It is Monday afternoon, and I am home listening to Unicycle Loves You’s self-titled album, no longer drinking and drunk. I still like what I am hearing, but rather than sit passively tapping my toe, I feel the need to further dissect their sound. What I initially appreciated about the band was the sense that every song sounded different than the last. “Great Bargains for Seniors,” the first track off of the album, could have easily been a b-side off of The New Pornographers’s 2000 release Mass Romantic. Just as surreptitiously, vocalist Jim Carroll then adopts a sultry tone, almost like Jarvis Cocker doing an impression of David Bowie. The song shifts once more, with an unexpected a capella verse, much like The Futureheads popularized with their self-titled album in 2004.

Track two, “Kiki Bridges,” is a fast, guitar-heavy, Broken Social Scene-esque song. In other words, the lyrics can be as meaningless as possible as long as the beat is good; in which case, I might be obliged to compare them to the Canadian rock band Stars instead. Carroll modifies his vocals to sound like an early nineties indie rock band, most recognizably Dinosaur Jr, with bassist Nicole Vitale on backing vocals. “$ + C” is an altogether forgettable track that does nothing to harm nor improve the album, and requires no further commentary.

“Highway Robbery” is perhaps the most infectious track on the album, starting with a drum solo and culminating into a guitar riff that sounds exactly like the opening to Chad VaGaalen’s “Clinically Dead,” which was originally released in 2004, then re-released in 2005 by Subpop. The chord progression is changed just slightly, sort of like when Sublime released “What I Got,” and everyone who had a general knowledge of music knew the song was basically their own bastardized version of “Lady Madonna.” Only this strikes me as a much more egregious offense, pilfering the riffs of a relatively unknown artist, VanGaalen, instead of paying homage to one of the most famous bands in history. Furthermore, the song ends anticlimactically, as if the songwriter had absolutely no idea what should come next.

“Yum Pla Muk” demonstrates another instance where Carroll alters his vocals, in this case, to sound like Britt Daniel of Spoon. Likewise, most of the song is instrumental, relying heavily on intricate bass lines. “Under 18” is another upbeat pop song in the likes of The New Pornographers. The song is at its most unbearable when Carroll and Vitale exchange spoken words, alternatingly between the chorus: “Feels like 150 degrees / All your friends say I’m OK, whatever that means / I ain’t gonna do nothing to solve it / I still remembered not to look at them girls if they’re under 18.” I understand that insightful lyrics are not a requisite component in music appreciation, but I wonder sometimes why certain bands give us their lyrics in the liner notes when they obviously took little care in crafting the words to accurately convey their message or concept. “Woman Bait for Manfish” is a great song in which guest musician Alan Scalpone provides a delightful trumpet solo, a song made great, perhaps, in its sparse lyrics. “We Got Animals,” again, features Vitale sounding a lot like Amy Millan of Broken Social Scene. Finally, “Dangerous Decade” truly offends the listener, insulting his intelligence with a scratchy, atypical beat, reminiscent of Franz Ferdinand’s first album in 2004. Really? Did they think I wouldn’t notice?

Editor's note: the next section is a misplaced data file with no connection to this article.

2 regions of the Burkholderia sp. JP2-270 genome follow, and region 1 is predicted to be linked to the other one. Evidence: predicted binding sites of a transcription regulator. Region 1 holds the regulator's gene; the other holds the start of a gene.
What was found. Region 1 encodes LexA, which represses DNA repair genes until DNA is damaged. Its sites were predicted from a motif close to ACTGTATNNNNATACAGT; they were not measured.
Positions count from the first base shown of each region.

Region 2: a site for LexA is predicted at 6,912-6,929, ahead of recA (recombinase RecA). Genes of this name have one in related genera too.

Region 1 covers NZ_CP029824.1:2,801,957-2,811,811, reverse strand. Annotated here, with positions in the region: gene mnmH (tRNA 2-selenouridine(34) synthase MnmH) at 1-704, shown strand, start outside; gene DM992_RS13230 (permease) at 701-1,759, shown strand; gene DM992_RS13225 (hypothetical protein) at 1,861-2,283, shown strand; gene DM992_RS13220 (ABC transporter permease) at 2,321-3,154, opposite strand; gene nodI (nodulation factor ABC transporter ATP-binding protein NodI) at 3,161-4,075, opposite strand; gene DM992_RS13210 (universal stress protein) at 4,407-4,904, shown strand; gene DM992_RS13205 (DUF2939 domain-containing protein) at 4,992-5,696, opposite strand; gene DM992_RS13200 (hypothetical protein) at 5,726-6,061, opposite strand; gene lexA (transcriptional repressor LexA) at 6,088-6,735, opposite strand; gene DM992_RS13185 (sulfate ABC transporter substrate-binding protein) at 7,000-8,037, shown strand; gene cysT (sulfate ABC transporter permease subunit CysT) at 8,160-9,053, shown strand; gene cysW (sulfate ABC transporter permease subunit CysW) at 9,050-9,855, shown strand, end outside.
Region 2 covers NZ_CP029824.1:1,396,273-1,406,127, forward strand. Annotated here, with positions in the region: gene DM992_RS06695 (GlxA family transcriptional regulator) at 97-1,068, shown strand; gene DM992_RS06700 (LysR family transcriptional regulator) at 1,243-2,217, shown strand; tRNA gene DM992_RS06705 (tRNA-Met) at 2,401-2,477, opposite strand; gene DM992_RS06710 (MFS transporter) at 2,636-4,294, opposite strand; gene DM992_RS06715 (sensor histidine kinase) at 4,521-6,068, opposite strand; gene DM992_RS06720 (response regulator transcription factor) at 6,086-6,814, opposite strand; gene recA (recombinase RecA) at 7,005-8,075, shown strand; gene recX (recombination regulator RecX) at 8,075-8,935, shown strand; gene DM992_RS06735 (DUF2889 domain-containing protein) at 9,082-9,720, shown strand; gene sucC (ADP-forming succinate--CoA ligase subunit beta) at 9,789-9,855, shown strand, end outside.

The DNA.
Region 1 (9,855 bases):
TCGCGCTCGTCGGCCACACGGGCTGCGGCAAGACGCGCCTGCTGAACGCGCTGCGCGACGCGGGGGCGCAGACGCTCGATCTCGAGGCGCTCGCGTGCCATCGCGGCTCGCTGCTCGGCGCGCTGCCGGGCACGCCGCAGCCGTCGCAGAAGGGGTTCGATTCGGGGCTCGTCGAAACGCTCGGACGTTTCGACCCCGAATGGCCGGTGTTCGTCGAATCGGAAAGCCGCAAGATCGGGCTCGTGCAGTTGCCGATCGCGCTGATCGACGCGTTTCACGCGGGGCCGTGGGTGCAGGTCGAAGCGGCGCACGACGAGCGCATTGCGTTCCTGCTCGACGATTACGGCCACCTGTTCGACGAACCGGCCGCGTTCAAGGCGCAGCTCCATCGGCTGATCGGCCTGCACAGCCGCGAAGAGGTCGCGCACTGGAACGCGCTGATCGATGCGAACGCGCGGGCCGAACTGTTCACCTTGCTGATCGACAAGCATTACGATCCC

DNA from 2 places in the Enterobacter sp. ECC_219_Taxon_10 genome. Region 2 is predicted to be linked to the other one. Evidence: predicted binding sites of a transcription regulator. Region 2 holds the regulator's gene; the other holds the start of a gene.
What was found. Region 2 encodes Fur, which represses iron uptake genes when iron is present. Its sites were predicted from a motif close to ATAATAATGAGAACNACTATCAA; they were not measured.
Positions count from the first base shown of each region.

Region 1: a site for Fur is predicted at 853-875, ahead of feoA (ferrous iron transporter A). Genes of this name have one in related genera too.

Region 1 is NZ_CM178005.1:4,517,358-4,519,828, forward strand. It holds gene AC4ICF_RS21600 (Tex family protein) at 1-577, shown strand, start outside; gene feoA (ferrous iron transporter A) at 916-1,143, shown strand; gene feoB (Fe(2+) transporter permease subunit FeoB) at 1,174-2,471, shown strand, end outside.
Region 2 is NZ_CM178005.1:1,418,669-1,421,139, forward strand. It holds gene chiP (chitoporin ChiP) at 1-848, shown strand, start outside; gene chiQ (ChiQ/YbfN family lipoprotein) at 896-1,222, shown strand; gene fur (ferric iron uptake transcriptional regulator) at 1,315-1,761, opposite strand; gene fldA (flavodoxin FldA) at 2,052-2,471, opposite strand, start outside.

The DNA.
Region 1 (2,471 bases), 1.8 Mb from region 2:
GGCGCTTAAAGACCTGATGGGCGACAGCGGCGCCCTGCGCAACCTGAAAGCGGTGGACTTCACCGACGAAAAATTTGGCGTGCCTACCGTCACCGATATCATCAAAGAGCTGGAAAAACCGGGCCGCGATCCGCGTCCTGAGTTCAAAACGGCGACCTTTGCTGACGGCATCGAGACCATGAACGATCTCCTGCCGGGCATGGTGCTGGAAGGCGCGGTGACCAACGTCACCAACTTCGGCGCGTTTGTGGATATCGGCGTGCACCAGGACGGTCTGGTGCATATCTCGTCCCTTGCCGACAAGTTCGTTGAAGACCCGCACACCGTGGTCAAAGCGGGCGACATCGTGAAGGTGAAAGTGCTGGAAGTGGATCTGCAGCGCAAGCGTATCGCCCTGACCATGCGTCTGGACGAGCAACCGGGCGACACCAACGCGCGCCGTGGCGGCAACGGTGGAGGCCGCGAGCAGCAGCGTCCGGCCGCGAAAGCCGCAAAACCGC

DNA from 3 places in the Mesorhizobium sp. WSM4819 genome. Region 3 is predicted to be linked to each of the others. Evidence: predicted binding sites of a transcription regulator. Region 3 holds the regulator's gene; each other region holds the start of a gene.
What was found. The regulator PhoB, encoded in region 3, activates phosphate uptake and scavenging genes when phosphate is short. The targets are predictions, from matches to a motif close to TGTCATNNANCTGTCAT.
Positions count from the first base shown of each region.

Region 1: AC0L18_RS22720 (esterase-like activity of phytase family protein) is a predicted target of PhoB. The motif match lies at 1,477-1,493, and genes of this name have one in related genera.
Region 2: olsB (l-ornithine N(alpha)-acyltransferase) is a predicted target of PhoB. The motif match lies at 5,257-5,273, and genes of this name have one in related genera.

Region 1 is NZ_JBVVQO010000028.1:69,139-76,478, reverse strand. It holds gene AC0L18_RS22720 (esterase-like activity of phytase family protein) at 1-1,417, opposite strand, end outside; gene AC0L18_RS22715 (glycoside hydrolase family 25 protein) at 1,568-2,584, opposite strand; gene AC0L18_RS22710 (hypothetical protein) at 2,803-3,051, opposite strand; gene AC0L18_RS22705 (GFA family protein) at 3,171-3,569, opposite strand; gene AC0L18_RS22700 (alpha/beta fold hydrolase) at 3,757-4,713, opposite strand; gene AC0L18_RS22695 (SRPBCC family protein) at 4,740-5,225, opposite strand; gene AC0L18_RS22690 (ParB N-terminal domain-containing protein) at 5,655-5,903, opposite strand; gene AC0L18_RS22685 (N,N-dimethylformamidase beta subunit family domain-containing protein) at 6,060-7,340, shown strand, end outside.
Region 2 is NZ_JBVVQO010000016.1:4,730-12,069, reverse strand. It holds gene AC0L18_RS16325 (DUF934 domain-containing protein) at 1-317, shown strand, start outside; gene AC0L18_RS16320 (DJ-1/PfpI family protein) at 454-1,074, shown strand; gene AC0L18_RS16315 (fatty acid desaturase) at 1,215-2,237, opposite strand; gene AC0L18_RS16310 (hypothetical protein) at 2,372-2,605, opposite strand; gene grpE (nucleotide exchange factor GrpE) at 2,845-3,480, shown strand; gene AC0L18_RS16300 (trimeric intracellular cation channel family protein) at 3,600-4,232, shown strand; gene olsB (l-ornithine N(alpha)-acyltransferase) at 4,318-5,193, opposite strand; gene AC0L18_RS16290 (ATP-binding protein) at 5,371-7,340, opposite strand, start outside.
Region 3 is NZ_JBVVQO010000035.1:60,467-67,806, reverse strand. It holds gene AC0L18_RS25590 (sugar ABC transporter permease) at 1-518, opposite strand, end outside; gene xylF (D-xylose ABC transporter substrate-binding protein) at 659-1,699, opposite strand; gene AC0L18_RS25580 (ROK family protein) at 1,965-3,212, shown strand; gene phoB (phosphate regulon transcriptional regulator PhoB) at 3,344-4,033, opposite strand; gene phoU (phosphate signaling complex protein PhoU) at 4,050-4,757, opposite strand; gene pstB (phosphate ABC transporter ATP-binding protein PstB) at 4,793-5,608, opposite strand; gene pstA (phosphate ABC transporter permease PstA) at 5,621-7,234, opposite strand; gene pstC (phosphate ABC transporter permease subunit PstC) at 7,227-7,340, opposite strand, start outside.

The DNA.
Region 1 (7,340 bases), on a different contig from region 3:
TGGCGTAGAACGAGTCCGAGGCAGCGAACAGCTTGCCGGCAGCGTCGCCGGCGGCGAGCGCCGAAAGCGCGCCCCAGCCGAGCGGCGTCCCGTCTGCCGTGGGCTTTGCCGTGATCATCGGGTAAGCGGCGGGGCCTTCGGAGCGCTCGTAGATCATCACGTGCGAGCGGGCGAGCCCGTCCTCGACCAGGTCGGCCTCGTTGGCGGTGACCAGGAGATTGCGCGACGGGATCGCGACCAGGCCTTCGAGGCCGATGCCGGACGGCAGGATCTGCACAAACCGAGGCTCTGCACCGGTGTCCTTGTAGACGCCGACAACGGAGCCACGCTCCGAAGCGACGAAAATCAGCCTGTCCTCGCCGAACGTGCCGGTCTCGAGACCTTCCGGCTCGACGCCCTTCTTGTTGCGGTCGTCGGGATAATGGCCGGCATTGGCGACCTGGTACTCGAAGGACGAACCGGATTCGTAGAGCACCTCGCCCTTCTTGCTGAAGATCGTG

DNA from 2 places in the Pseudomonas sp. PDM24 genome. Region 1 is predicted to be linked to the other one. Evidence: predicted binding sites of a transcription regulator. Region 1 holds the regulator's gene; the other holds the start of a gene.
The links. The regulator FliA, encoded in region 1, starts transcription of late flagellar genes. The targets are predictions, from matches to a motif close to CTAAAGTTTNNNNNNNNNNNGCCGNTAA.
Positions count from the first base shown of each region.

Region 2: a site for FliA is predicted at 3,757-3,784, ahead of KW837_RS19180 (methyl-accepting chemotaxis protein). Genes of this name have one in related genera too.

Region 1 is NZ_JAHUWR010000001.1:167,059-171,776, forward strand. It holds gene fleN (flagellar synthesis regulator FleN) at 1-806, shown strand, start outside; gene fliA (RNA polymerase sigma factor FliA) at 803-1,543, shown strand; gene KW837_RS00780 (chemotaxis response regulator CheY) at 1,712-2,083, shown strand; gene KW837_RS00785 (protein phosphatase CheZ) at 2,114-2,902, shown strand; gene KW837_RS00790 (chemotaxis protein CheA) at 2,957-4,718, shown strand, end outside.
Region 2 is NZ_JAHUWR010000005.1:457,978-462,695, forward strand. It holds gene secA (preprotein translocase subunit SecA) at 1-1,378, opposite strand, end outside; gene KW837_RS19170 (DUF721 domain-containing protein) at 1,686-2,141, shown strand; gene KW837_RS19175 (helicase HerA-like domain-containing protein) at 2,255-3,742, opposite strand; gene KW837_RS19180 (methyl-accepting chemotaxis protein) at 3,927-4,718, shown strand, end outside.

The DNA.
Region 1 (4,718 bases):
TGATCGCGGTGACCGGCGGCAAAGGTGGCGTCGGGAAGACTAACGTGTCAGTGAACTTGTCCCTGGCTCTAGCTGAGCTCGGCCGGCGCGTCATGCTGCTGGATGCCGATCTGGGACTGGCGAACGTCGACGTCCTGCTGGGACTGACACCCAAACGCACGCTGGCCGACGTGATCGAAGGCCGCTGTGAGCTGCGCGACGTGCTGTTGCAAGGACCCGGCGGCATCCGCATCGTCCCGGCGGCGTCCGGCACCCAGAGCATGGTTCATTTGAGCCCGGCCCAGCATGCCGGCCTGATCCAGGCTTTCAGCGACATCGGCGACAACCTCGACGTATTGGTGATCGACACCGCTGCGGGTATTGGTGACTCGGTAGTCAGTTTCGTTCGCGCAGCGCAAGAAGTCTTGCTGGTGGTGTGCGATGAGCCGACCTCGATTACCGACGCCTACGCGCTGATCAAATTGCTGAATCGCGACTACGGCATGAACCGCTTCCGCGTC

I have come to this very realization: Unicycle Loves You has not made a concept album, like many of their beloved predecessors. They have merely collected a range of sounds, from the likes of whom are very talented and user-friendly, and, in turn, released an album which misleads the listener to believe that they themselves have created something original.

This is not to say that Unicycle Loves You are a complete waste of time. I believe, given their raw abilities as musicians, they may someday be able to hone their skills and produce an album of substance. Their debut ten-track (one dollar per song?), self-titled LP Unicycle Loves You, however, is not that.

Monday, June 9, 2008

MoCCA Art Festival; June 8, 2008

When I arrived, I spent the first fifteen minutes trying to recover from the intense heatstroke I was convinced I had suffered on the humid train ride from Brooklyn. Wandering around three loud rooms filled with hundreds of faces, both real and drawn, only exacerbated my anxiety. I took a few sips of my water and stood in a doorway. Then I recognized Neil Swaab and went to his table. I looked at the original pieces he had for sale, and told him “I love your work.” His face lit up. He asked me how I knew him, and I said I’d been reading his stuff on-line for about three years. He seemed impressed until I started sweating profusely and muttering incoherently about how overwhelmed I was. “My brain isn’t quite working,” I said, panting as I walked away with a few postcards and a button. He smiled and nodded, glancing in my direction every so often throughout the afternoon.